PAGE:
dissent.
When former academic Peter McGregor was arrested and charged
last July while attending the Gilbert & Tobin Symposium on
“Law & Liberty in the War on Terror” at the University of New
South Wales, the irony of the situation was quickly replaced
by outrage.
A group of academics from the University of Western Sydney
where Mr McGregor was a well-respected lecturer wrote: “To
prosecute Mr Macgregor for exercising the rights the Gilbert
& Tobin Centre and its staff have been on public record
supporting and advocating would seem to be contradictory and
hypocritical. We believe that Universities need to be places
where robust debate and differences of opinion can be
expressed without fear of reprisal.”
The arrest of the former academic followed his attempt after
the symposium proceedings to peacefully protest against the
presence of Attorney-General Phillip Ruddock, the keynote
speaker. He was removed by police from the event and informed
that his permit to attend the event had been revoked by the
organisers. He was then charged.
“When I registered to attend the Gilbert & Tobin Symposium on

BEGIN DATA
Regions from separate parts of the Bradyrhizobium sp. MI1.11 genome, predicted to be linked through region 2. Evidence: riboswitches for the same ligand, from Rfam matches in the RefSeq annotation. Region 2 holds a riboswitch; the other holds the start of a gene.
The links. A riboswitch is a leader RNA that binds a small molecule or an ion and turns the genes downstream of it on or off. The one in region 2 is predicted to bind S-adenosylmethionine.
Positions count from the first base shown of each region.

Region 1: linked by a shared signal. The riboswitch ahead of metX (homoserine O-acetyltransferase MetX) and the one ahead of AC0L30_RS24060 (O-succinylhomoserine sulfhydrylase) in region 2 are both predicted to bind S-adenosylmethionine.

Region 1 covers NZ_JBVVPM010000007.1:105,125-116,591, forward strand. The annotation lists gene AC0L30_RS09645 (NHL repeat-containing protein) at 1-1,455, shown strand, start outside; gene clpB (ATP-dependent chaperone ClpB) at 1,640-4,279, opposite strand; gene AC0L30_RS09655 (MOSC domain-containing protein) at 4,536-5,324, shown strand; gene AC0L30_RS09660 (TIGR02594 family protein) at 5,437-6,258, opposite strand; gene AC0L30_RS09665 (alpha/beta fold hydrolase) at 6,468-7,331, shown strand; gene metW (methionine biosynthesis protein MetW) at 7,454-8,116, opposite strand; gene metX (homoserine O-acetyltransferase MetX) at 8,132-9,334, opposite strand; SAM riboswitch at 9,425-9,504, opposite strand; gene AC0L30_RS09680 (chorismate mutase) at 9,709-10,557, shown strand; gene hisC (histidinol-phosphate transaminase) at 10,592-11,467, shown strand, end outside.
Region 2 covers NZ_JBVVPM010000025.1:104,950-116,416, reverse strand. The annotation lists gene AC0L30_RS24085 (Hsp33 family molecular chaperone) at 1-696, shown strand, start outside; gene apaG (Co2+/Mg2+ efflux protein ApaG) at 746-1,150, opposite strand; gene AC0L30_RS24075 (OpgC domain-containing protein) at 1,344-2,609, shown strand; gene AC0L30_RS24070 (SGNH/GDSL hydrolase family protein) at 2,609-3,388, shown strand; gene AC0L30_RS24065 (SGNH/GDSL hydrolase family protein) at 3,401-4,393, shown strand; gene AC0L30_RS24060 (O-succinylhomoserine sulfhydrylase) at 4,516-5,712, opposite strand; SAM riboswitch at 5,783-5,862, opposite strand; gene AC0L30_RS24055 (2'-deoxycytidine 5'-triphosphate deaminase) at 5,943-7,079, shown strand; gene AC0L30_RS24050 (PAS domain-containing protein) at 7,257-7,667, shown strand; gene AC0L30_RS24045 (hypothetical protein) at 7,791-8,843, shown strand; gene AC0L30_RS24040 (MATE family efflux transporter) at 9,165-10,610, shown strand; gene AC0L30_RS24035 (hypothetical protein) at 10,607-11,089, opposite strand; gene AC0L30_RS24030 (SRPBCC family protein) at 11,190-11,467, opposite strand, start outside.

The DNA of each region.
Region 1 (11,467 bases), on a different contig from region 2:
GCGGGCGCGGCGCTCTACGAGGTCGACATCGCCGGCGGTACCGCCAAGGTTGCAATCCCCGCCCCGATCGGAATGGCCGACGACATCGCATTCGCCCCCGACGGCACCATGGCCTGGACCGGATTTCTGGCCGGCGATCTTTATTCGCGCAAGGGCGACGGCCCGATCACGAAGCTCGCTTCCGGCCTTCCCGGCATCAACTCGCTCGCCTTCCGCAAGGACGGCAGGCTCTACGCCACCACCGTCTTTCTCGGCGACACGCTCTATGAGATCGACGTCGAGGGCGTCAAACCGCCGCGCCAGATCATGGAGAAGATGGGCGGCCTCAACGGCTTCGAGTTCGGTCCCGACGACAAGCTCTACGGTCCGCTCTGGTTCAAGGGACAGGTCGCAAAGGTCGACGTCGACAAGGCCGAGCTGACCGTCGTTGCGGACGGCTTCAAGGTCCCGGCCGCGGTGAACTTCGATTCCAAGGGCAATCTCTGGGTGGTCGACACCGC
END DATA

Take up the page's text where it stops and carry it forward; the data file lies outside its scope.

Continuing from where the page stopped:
“Law & Liberty in the War on Terror” I was appalled to see
that Attorney-General Philip Ruddock was a ‘keynote’
speaker,” Mr McGregor said. “And that there were two other
speakers from the Attorney-General’s Department and one from
the Australian Defence Association but no speakers from the
anti-war movement, or even the Council for Civil Liberties.”
In a letter to the event organisers Dr George Williams and Dr
Andrew Lynch, University of Western Sydney Law School
Associate Professor Michael Head requested the charge be
dropped. “I call on you to immediately contact the police and
request that the charge be dropped. It would be entirely
hypocritical of you not to do so, while at the same time
writing publicly in defence of the civil liberties of Mohamed
Haneef. McGregor, a retired academic, was wrongly evicted
from the symposium for seeking to make a peaceful and
legitimate protest against the presence of the Attorney-
General,” he said.
Associate Professor Head said many participants had objected
to the false report given to the symposium that McGregor had
“rushed at” Mr Ruddock. “McGregor, who is a well-known
political figure, simply rose to address the audience before
he was frog-marched out by police. Unless you intervene with
the police, you will be involved in using similar methods of
slander and smear as those being used in the attempt to
convict Dr Haneef,” he said.
Mr McGgregor – a member of NSW Council for Civil Liberties –
has pleaded not guilty and the trial will begin on Wednesday
September 5 at Waverley Court.

Addendum: this is going to make some recent visitors Ethical Martini salivate, for others it’s a sad indictment of the current poor state of democracy.